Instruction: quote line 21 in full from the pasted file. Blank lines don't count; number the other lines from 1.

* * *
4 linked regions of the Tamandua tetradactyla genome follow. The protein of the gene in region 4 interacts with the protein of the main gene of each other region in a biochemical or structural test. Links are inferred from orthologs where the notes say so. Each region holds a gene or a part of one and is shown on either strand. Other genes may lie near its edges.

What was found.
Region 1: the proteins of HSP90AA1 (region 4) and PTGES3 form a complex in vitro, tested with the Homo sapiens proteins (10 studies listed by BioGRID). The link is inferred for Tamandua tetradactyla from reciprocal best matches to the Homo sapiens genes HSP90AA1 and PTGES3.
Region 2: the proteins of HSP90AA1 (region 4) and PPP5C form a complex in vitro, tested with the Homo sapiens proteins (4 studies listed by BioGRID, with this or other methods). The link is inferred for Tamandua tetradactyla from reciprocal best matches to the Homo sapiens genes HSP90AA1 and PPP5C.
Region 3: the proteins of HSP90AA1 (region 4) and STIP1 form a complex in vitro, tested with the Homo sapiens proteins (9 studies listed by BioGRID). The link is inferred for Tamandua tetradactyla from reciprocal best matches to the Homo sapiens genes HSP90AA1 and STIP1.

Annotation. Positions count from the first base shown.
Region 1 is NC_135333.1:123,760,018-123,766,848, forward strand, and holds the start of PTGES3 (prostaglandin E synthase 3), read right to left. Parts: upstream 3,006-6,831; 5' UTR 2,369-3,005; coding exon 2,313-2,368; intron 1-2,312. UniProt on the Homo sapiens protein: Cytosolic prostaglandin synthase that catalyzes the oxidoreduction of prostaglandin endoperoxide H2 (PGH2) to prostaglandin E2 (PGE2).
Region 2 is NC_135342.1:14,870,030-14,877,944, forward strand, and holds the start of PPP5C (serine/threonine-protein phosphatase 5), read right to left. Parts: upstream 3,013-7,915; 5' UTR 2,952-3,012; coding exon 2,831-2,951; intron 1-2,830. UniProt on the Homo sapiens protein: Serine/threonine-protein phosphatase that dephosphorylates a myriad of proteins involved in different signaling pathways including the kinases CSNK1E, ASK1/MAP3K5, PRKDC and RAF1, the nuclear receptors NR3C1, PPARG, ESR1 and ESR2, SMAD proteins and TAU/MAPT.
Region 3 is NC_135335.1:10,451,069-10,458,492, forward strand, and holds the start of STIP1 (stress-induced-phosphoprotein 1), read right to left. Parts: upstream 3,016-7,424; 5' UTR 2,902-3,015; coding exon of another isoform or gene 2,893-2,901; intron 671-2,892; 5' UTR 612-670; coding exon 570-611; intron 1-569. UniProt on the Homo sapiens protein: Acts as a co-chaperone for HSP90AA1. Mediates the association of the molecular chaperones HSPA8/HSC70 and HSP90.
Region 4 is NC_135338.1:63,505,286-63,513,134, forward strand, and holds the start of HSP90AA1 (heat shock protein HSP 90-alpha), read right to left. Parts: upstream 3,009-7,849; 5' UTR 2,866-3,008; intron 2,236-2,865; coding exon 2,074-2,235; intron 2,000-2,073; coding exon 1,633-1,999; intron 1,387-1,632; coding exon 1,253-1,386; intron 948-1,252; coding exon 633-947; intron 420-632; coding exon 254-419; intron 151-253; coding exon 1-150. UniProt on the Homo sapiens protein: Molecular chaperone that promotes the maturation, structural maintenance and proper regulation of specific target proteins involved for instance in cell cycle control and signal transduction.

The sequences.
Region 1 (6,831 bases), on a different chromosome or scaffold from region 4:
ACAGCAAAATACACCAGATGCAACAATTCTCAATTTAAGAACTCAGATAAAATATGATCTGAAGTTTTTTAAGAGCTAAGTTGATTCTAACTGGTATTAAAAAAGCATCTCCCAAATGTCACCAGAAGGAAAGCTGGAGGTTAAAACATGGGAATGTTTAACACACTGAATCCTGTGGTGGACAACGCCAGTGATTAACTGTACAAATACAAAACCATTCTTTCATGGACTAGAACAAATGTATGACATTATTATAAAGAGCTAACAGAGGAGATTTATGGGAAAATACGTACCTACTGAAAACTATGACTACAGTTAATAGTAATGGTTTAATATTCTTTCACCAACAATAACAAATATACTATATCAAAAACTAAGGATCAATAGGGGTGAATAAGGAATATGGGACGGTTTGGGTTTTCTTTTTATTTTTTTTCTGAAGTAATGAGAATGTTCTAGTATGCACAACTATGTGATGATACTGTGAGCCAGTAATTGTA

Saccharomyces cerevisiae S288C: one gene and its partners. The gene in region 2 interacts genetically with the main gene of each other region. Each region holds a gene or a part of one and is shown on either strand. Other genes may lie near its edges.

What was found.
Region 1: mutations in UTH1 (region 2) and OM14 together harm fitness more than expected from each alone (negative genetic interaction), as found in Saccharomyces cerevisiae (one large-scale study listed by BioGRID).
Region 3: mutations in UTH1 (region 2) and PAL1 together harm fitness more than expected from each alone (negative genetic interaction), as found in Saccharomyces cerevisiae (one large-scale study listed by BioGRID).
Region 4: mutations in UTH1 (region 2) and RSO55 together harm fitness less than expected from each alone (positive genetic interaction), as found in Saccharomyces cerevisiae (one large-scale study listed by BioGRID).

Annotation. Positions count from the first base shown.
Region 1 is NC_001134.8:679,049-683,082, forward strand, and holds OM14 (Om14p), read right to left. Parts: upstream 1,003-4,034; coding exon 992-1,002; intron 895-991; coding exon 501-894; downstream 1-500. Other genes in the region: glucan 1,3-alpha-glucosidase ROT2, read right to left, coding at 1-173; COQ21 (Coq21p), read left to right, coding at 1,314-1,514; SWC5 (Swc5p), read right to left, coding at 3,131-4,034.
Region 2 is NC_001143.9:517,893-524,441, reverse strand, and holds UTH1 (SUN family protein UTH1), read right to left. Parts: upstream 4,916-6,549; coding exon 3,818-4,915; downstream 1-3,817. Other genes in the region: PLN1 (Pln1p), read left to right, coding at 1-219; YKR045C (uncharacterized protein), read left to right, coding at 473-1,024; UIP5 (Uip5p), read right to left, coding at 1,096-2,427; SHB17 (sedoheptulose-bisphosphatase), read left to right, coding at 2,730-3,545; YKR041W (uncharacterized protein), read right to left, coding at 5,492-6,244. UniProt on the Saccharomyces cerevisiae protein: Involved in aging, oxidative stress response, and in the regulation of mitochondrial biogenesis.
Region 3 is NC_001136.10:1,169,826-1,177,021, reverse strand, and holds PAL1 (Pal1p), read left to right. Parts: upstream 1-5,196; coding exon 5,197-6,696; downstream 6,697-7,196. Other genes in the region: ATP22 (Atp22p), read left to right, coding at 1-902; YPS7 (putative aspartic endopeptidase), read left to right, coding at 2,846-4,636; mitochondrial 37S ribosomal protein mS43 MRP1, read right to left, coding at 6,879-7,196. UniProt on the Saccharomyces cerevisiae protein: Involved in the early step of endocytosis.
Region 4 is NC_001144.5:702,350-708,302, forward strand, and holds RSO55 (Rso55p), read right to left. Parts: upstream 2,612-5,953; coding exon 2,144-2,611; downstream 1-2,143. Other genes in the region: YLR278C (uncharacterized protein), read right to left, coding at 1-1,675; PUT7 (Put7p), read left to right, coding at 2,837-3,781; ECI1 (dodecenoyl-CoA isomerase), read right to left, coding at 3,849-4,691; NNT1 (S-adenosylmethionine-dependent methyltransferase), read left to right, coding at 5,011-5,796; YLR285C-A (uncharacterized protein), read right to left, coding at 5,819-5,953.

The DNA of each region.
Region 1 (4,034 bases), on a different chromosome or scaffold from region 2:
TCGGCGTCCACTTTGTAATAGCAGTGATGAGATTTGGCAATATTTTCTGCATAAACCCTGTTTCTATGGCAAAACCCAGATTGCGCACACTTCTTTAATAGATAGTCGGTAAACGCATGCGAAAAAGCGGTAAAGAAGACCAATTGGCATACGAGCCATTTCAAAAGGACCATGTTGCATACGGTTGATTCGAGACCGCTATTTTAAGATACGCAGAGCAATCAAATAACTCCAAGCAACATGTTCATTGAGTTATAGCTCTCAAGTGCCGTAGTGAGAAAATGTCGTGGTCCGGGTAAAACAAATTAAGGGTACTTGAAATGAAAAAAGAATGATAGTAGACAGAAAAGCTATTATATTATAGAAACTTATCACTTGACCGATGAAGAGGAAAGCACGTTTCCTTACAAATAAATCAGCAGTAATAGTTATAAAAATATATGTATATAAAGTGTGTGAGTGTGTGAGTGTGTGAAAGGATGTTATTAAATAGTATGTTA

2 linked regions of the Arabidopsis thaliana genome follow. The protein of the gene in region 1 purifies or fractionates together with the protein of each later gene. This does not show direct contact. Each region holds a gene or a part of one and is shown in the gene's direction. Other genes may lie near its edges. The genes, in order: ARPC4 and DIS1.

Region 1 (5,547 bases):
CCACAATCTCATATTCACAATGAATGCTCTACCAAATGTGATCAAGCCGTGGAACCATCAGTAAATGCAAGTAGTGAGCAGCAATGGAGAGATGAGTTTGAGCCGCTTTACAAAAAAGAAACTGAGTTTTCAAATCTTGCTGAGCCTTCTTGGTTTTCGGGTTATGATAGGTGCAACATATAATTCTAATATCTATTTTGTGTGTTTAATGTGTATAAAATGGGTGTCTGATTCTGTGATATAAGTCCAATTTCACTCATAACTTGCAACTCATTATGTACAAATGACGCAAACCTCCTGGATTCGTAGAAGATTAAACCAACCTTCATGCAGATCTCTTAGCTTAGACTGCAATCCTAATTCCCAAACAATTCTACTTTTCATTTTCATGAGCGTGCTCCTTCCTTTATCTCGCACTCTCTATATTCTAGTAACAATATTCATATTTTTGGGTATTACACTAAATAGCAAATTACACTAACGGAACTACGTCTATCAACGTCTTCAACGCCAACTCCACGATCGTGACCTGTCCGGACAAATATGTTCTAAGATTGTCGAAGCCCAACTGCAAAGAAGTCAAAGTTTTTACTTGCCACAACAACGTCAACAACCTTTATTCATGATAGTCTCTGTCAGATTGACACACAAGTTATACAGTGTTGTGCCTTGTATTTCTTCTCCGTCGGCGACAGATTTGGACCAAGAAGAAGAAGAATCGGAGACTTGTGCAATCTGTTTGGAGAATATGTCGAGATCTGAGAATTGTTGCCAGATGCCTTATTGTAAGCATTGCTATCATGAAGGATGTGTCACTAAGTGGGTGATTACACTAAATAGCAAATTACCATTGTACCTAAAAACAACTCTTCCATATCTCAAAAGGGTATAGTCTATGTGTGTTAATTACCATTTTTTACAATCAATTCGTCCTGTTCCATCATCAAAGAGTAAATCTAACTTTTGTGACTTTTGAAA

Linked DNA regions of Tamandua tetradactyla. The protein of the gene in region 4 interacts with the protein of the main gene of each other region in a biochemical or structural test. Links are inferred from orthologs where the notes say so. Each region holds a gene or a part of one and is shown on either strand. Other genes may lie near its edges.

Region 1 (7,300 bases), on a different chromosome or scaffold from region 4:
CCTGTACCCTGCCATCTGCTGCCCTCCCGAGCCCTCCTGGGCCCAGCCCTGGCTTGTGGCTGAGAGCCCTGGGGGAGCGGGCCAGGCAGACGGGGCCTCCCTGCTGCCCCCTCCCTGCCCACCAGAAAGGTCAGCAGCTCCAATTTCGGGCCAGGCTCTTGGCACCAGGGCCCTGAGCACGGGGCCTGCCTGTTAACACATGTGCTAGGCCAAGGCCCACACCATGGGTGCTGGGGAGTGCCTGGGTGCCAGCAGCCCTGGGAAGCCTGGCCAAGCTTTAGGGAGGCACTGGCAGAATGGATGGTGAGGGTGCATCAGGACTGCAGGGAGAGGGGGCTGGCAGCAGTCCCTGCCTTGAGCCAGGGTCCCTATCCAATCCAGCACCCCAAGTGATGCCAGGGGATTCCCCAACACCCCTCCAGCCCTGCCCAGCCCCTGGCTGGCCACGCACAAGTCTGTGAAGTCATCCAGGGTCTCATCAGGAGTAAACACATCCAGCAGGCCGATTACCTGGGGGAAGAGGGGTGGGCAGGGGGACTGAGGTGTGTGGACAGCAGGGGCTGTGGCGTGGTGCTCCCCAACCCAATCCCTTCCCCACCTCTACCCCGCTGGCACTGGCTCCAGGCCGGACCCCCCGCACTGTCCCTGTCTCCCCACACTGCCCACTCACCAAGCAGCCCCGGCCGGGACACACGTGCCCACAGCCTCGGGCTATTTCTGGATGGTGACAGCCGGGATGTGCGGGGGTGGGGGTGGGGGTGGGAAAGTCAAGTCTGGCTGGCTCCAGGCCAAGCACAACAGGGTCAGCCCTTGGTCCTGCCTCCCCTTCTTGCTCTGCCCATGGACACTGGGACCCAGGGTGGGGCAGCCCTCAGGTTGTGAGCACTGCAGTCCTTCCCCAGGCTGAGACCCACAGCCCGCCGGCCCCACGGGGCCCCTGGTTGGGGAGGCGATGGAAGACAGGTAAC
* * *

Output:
Region 2 is NC_001143.9:517,893-524,441, reverse strand, and holds UTH1 (SUN family protein UTH1), read right to left. Parts: upstream 4,916-6,549; coding exon 3,818-4,915; downstream 1-3,817. Other genes in the region: PLN1 (Pln1p), read left to right, coding at 1-219; YKR045C (uncharacterized protein), read left to right, coding at 473-1,024; UIP5 (Uip5p), read right to left, coding at 1,096-2,427; SHB17 (sedoheptulose-bisphosphatase), read left to right, coding at 2,730-3,545; YKR041W (uncharacterized protein), read right to left, coding at 5,492-6,244. UniProt on the Saccharomyces cerevisiae protein: Involved in aging, oxidative stress response, and in the regulation of mitochondrial biogenesis.